Life Technologies has expanded its food testing capabilities by joining with a German firm to target spoilage organisms in the brewing and beverage market.
The partnership with PIKA Weihenstephan for molecular testing and detection is targeting consistency in product quality and taste.
Life Technologies said brewers are looking for ways to eliminate beer spoilage bacteria, which can impact the smell, taste and clarity of the end product.
The firm said it is the only supplier to provide enrichment media and polymerase chain reaction (PCR) kits to suit the needs and challenges in beverage quality and safety.
Microorganisms under the microscope
Nir Nimrodi, vice president and general manager, animal health and food safety, said it showed their commitment to go beyond pathogen testing into areas such as spoilage organisms.
“Spoilage in high value beverages is not less important, it may not impact public health, but it is important for the quality,” he told FoodQualityNews.com.
“In microorganism detection it is always small amounts, there is nothing ever contaminated with millions, so the samples need to be grown in the enrichment broth.
“PCR gives you the where, what strain, it helps decontamination and in the trace back to the source that created the issue.”
PIKA Weihenstephan's Fast Orange Nutrient Broth enables brewers to conduct "at-line" testing during processing, helping to prevent spoilage and identify potential sources of contamination.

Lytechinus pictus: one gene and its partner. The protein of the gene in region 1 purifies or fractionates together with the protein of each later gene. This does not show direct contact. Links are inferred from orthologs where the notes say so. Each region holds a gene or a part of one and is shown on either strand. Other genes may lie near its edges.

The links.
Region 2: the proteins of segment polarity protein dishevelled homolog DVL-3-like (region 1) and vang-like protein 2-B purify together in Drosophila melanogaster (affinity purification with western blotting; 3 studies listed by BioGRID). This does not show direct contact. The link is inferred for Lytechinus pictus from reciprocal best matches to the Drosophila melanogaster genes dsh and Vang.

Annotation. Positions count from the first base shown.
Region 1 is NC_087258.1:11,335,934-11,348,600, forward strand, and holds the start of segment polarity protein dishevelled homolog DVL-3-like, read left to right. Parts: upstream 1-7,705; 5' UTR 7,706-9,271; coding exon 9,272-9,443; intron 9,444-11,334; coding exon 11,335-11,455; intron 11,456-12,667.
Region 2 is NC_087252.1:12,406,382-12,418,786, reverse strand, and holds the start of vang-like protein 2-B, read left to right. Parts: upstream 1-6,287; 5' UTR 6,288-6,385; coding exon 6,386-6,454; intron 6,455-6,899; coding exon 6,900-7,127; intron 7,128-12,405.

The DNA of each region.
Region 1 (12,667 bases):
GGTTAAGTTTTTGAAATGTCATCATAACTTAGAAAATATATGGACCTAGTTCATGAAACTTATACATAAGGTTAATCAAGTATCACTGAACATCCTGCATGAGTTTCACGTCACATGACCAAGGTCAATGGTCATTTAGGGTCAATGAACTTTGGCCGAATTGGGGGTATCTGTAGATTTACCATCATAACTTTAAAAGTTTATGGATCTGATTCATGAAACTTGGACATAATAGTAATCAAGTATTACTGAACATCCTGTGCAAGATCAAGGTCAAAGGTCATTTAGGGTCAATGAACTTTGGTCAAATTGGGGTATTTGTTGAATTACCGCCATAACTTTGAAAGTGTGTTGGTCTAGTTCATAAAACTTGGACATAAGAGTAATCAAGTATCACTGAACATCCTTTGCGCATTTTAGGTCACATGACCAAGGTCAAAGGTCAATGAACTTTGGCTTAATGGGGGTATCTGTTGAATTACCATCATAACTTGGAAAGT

Fast Orange Nutrient Broth contains an indicator that changes color if growth of the target organisms occurs.
It can be a stand-alone method, but in combination with PCR-based tests from PIKA Weihenstephan that run on Life Technologies real-time PCR instrumentation, brewers can shorten time-to-result by several days and increase the level of information obtained from the brewing process, said the firm.
“When you grow the sample in the enrichment broth the average time to know if there is a problem is about two to three days depending on how microorganisms there are and eight days or more to get initial identification from every other nutrient broth on the market,” said Nimrodi.
“Then you take the samples from the broth and run in the PCR, which takes about two hours and you know the microorganisms.
“It has two advantages, one it is faster and two the colour change media means that if it doesn’t change colour you don’t need to run the PCR and you can test for only microorganisms that are going to affect the quality of the beer.”
PIKA Weihenstephan, a spin-off from the Technical University Munich, is located in a hop-growing region of Germany.
Meanwhile, Nimrodi said that the distribution of the RT-qPCR assay for the detection of Norovirus GI and Norovirus GII, Hepatitis A, and the Mengovirus Extraction Control Kit was continuing to go well.
The products are being distributed worldwide by the European Centre for Expertise and Research on Microbial Agents (CEERAM).